Sharing accommodation over 60 32



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Over 60, single and without an income? How on earth do you afford rent? You have two choices: apply for the pension if you are old enough or go out and find work. They say it is so easy to find work but often people have to change to an industry which accepts older people. Security and taxi drivers are known for the older workers, and quite often a number of people in the same industry will team together to rent a house to save on costs. So how difficult is it to share accommodation over 60?

Let us look at two taxi drivers who teamed up and helped each other out on numerous occasions and then decided it was cheaper to live together and add a border. The first one was a divorcee and very keen on his 60s music, keen to party, with a gambling addiction. The second one smoked and did not drink, also keen to party, so the rock and roll music was often blasting through the doors to the outside patio. They advertised for a younger person to move into the third bedroom.

And you never know what you have got until you get to know someone  The random younger person turned out to be on drugs and was promptly turned out on the street. Then the problem came when one of the room mates noticed that the other guy had been smoking in bed and putting his cigarette ash all round the sides of the mattress. Considered as fire risk he was asked to stop this, and his other flatmate made plans to move out.

So if you are single and in your 60s, what exactly does it take to find a suitable companion to live with? Do you really have to be a couple or choose to live on your own? Is it really worth teaming up with some other random people to share a house? I have a number of friends who live on their own and they are either well adapted or very lonely. Some are still trying to find a suitable partner with very poor results, and others are happy if they never see a partner again. Personally I would be very wary of teaming up with a new partner at my ripe old age of 64, however I am happy to say it is not a needed option.

I think the perfect scenario would be to have a unit downstairs for your partner and one upstairs for yourself or to live in a situation close to other friends. Not always are we able to afford the wonderful retirement village with its locked in walls, and regulations, but even my son manages to live in an area where his friends are all within a kilometre or so.

So what are your thoughts on the subject? Who would you be prepared to live with in your older years? My ultimate dream would be to live on my own yacht in the Whitsundays… and when I fell overboard that would be considered a great way to end the story. What is your dream?

Gill Johnston

  1. If your renting and your going to share, I think it would be smarter to stick with your own age group, the young are starting to live their lives and still have lots of partying to do, while we have done it all and are happy to have quiet nights in front of the tv.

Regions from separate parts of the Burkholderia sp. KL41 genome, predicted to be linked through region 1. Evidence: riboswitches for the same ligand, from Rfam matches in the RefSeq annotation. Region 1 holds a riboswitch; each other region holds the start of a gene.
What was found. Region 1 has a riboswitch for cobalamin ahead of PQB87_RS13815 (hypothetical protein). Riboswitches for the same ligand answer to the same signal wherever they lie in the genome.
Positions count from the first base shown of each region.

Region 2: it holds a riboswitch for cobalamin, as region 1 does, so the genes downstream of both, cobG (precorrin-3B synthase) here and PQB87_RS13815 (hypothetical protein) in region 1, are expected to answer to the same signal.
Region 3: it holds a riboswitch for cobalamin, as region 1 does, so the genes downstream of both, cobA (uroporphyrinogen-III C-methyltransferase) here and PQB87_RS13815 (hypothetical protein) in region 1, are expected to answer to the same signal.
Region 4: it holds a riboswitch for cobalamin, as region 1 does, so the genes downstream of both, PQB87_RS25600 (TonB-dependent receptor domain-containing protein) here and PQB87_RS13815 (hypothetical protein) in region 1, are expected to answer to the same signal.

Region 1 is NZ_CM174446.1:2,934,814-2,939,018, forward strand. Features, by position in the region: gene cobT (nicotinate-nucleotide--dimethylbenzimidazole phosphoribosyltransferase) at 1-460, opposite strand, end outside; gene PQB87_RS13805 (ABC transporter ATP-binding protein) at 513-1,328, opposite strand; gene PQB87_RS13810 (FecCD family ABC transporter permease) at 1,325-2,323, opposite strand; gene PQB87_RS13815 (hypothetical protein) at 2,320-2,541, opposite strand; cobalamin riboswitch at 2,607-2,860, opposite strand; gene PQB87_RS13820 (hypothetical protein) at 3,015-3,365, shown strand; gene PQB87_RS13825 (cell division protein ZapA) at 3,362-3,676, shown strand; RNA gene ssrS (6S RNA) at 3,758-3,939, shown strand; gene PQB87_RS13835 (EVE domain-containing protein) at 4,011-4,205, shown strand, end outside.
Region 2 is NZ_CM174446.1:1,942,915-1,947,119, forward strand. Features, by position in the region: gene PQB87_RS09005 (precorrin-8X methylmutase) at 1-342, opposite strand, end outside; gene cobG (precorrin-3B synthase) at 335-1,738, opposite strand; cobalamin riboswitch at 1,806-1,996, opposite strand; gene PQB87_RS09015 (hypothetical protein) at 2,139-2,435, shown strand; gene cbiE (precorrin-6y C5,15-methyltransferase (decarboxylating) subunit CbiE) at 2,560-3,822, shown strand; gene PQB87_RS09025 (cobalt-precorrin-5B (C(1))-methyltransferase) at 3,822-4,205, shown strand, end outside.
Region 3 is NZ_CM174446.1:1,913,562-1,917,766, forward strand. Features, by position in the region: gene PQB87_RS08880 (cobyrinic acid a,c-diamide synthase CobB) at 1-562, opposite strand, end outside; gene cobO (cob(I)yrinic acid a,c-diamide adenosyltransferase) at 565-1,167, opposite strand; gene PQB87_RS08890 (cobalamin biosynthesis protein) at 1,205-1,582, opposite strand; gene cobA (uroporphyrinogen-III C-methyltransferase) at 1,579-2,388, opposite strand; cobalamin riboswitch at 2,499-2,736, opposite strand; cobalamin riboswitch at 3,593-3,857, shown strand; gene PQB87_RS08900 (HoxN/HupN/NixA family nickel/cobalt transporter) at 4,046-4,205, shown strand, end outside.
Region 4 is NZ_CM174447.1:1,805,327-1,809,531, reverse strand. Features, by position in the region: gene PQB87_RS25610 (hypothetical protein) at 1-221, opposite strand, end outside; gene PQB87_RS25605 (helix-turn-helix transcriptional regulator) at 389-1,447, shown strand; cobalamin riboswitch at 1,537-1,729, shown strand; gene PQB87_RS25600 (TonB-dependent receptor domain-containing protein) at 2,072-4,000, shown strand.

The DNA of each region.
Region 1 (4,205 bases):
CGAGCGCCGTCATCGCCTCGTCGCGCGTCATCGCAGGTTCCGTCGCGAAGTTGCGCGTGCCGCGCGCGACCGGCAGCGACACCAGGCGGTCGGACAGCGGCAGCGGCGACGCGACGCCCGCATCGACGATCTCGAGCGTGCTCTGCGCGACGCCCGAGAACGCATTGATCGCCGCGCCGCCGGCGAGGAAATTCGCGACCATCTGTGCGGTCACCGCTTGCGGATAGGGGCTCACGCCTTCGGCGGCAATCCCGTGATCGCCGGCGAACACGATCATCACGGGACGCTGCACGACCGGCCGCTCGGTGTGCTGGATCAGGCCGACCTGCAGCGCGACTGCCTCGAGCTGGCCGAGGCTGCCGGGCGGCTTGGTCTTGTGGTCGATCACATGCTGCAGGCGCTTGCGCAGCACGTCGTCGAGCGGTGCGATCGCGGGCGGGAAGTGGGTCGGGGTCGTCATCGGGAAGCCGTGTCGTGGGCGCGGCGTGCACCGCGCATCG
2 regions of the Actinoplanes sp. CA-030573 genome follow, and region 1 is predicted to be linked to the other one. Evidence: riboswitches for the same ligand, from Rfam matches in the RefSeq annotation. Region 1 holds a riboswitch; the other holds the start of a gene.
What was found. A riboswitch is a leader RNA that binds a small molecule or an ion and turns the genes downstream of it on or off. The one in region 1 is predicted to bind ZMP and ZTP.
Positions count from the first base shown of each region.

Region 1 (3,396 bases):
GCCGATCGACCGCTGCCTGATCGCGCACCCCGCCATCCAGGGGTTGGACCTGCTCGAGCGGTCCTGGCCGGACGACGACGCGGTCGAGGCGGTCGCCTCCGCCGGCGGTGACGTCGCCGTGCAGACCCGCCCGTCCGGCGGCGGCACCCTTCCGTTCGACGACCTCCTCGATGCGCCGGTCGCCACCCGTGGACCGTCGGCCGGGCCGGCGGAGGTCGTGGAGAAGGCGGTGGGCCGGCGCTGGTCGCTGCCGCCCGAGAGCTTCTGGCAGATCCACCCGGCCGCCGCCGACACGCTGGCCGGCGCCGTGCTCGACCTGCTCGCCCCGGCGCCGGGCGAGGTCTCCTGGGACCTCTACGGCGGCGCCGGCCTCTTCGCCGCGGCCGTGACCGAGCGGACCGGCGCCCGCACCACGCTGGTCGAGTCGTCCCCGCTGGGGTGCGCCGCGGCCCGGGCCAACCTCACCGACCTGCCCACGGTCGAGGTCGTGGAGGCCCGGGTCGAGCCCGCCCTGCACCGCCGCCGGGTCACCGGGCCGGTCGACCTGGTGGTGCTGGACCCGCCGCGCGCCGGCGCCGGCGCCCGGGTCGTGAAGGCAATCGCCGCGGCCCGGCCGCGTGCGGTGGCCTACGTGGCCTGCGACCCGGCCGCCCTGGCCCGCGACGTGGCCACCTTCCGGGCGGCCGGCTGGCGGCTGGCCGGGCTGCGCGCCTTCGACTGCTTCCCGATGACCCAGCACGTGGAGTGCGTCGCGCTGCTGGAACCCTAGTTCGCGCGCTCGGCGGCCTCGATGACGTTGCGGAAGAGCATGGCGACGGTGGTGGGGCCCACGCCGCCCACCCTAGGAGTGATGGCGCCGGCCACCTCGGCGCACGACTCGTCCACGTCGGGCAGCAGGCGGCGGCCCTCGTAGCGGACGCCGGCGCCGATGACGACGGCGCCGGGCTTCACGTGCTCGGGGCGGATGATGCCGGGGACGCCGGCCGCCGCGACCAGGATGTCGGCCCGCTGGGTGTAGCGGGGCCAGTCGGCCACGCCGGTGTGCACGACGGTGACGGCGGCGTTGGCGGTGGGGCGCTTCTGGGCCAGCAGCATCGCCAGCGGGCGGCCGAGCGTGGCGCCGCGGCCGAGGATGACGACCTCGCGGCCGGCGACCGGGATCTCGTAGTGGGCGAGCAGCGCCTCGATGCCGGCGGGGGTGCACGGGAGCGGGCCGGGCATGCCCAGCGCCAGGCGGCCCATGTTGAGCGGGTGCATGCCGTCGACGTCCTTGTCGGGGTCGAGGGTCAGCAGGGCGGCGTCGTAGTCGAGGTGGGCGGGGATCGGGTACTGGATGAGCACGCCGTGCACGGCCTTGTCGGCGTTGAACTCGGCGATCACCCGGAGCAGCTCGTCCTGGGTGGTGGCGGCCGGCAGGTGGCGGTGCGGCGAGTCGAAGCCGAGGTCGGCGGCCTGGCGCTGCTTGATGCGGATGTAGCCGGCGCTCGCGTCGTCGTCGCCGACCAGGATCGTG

2. It could be a good solution to people with big homes living alone. They can have company and help with bills as long as they are able to come to grips with sharing their home. Also alternative to seniors homes for those without homes. Could be good solution to many problems

  3. I could have been in that situation but at the ripe old age of 59 I found a new partner and have been married for four years. I was made redundant from my job during this time and I often wonder what would have happened if I had not met this wonderful man.

  4. Sharing accommodation proved difficult for me but mainly when I was living in someone elses home. I felt like an intruder even though I was told,’their home is my home.’ I still did things that upset them. Not intentionally of course and I never felt like I was doing enough.
    It was tough.
    Sharing my own home was easier and worked well because I was sharing with other single people who liked their own space like I do.
    Now I have my own place again and am able to afford to live alone, its the best! I love it!

  5. It’s a tough one really, I am 59 and rent, I have to rent in a small town in Tassie to be able to afford the rent yet there is no work here.. I am on Newstart which leaves me only $120 per week to do it all.. Buy groceries, pay for power, phone fuel rego’s and look after pets.. It’s tough! I often wonder if there are people like me that would like to share but don’t know where to look.. As for finding another partner.. Where on earth do you look? I don’t do online dating, I don’t drink so don’t go to pubs/clubs etc.. it is a tough one for sure…

    6 REPLY
    • Could you place a notice in the local supermarket if they have a notice board or the local realestate office get more involved with the town. Or churches etc.

    • I met my husband through the local free paper. I went through a lot of disparate men. Some were looking for women to look after them. Some just wanted a sex partner. You find them in paper ring up and make contact. Can get expensive. You can go through $20 in no time. I persevered and got lucky.

  6. If that’s the case all the nursing homes these days are single rooms with own toilets I don’t agree there’s to much depression in single rooms at least they can talk to other people even if it’s the bloke in the bed next to him , family friends children

  7. Nursing homes breed depression I worked 29 yrs in a nursing home and that’s one of the biggest problems lonelwyness in older people some only see the visitors of other residents , never came out of their rooms I don’t want to be put in a nursing home to sit on my own and die alone to sad

    1 REPLY

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